Fee Langstone: Everything you need to know
Types of services: Insurance legal services
Fee Langstone is a specialist boutique insurance law firm, with its partners having practiced in the insurance legal sphere for over 30 years before founding the firm as it is today.
Founders Philippa Fee and Craig Langstone were partners at law firm Heaney Hones in the late 1980s, before becoming partners at firm Jones Fee in 1996. Fee Langstone was formed in 2015 by four former Jones Fee partners, with three more joining the firm over the course of the next few years. The firm currently has a total of seven partners, and also has six senior associates and three senior solicitors.
The firm specialises in all areas of insurance law, and has represented insurers, brokers and clients in some of New Zealand’s most complicated cases. The non-contentious side of the practice handles corporate, employment, insolvency and policy advice matters, and also advises on regulatory issues and industry-specific matters within the maritime, aviation and transportation sectors.
The firm also has a significant dispute resolution practice, where it regularly utilises mediation and arbitration methods to resolve disputes as quickly and cost-efficiently as possible.
Fee Langstone in the news
2015 – Insurance specialist Fee Langstone is founded by four former Jones Fee partners
2016 – Matthew Atkinson joins the firm as a partner
2016 – Fee Langstone shortlisted as a finalist for Professional Services Firm of the Year
2017 – Fee Langstone forms association with global insurance heavyweight Clyde & Co
2019 – Russell Stewart and Virginia Wethey join the firm, bringing the total number of partners to seven
Key people as of 2019
Philippa Fee – Founder
Fee specialises in representing professionals in negligence claims and disciplinary complaints, and is “widely regarded as one of New Zealand’s leading litigation and dispute resolution lawyers.” She regularly advises lawyers, chartered accountants, engineers, architects and insurance brokers, and also acts in claims against directors and officers. Her other area of expertise involves damage claims for property covered by public and product liability policies.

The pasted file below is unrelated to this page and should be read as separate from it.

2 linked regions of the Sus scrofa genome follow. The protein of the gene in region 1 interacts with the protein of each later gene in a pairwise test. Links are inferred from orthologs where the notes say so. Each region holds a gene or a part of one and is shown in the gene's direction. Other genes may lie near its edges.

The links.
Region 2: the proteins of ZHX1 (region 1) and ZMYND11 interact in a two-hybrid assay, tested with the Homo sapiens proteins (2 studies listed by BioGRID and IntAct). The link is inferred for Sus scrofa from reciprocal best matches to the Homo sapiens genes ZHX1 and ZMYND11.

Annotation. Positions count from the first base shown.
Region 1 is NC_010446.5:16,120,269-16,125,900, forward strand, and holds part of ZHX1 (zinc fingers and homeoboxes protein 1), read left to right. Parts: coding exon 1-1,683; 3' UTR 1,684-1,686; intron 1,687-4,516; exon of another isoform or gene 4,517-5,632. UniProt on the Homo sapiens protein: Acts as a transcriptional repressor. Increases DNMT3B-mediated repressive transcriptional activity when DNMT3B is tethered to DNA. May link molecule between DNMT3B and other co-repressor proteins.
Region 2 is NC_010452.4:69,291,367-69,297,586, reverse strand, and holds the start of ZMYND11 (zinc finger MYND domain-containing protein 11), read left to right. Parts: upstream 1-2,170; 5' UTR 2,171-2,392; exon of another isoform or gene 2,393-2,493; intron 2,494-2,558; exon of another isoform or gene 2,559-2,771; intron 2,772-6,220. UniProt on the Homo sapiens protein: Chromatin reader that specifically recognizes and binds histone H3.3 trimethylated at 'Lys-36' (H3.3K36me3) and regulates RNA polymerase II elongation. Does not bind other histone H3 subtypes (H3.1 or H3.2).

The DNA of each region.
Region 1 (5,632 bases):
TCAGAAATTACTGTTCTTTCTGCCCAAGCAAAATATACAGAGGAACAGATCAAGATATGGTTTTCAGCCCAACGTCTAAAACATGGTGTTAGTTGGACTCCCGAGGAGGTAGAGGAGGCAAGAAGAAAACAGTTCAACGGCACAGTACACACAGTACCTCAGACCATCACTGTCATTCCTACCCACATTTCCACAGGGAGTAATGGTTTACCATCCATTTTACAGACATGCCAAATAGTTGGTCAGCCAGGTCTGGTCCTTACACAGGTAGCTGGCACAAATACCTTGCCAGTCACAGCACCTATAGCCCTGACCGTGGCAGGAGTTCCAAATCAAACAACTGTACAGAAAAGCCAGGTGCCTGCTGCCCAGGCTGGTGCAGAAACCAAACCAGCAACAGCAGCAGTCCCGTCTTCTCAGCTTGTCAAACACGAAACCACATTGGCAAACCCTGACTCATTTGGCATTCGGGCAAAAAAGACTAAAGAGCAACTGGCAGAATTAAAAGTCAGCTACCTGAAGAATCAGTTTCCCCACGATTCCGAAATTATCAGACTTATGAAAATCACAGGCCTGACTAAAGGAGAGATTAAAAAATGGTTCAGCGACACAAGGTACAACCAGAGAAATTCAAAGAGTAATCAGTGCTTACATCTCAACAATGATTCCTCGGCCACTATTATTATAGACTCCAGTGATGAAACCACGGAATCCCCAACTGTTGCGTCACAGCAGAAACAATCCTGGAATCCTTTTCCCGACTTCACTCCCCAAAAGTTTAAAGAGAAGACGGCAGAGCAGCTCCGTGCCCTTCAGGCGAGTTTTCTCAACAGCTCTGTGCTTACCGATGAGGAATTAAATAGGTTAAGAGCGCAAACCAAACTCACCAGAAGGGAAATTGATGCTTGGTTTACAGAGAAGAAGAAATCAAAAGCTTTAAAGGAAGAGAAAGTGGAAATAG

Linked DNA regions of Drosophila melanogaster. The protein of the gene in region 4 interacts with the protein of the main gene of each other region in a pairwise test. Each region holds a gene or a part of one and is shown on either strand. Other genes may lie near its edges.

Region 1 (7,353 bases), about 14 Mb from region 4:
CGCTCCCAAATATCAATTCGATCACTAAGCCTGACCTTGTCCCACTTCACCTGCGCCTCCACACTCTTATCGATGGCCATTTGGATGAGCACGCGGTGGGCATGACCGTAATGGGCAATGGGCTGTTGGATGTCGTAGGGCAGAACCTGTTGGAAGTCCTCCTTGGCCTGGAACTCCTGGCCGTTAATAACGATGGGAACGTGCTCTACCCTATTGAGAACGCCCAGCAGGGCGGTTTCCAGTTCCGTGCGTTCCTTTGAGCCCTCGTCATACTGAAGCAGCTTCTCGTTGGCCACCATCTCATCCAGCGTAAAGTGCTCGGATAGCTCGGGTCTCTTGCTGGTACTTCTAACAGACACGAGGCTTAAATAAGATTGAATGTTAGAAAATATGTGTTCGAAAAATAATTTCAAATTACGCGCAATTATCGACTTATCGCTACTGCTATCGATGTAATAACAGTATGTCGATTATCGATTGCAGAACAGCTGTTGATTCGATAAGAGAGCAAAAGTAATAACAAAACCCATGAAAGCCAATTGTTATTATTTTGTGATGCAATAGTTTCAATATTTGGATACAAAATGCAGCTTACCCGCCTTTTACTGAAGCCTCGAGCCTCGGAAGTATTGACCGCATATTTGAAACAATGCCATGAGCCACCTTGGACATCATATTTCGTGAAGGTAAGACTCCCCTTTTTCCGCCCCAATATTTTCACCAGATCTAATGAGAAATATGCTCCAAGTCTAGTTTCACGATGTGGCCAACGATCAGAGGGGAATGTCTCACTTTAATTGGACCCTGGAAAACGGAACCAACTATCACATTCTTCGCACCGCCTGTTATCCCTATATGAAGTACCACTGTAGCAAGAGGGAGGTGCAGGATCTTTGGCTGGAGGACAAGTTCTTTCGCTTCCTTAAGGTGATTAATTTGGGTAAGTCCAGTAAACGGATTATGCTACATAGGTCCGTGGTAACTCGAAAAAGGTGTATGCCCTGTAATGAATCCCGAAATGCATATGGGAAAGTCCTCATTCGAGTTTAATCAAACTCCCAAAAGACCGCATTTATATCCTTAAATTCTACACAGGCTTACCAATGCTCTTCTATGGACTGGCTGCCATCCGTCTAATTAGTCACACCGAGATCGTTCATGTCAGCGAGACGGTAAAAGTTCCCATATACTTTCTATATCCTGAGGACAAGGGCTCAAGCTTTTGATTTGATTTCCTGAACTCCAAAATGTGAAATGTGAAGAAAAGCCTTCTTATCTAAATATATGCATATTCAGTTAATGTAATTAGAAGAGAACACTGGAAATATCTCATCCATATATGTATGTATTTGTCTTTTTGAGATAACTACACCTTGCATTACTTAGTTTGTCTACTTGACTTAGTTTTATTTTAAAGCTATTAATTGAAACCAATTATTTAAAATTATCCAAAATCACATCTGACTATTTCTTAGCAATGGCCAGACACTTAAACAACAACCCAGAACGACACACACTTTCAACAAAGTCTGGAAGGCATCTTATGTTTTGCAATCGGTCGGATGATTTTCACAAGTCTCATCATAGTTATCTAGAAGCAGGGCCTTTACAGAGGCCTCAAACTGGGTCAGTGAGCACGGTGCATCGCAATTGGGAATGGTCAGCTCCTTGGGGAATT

Craig Langstone – Founder
Langstone is considered to be one of New Zealand’s foremost specialists in earthquake litigation, and has appeared before the High Court, Court of Appeal and New Zealand’s Supreme Court over the course of his 34+ year career. He also has an emphasis on solving disputes through mediation, and is regularly called in to advise on policy coverage, underwriting and insurance policy wordings. He recently spoke at the Lloyds’ Library in London about New Zealand’s earthquake claims experience.
Pauline Davies – Partner
Davies specialises in maritime law, and her practice covers both “wet” and “dry” maritime work including marine insurance, sale and purchase of vessels and the international sale and carriage of goods. She also retains a number of non-marine liability insurer clients whose claims have certain maritime aspects.
Cecily Brick – Partner
Brick started practicing in 1993 and spent the early part of her career specialising in commercial litigation, before specialising in insurance. She now advises New Zealand insurers on coverage issues and claims disputes.
Matthew Atkinson – Partner
Atkinson began his career in the insurance and reinsurance sector, having worked in claims and underwriting before moving to private practice in 2005. He now acts as a civil litigator, specialising in the defence of claims against professionals and the resolution of indemnity issues.
Russell Stewart – Partner
Stewart practiced in Sydney at a commercial and insurance law firm before returning to New Zealand. He has represented clients in the legal, financial, accounting, mining and chemical sectors, among others.
Virginia Wethey – Partner
Wethey gained almost a decade of insurance expertise in London before returning to New Zealand, where she now specialises primarily in professional indemnity claims. Wethey was admitted as a solicitor of the Supreme Court of England and Wales in January 2003.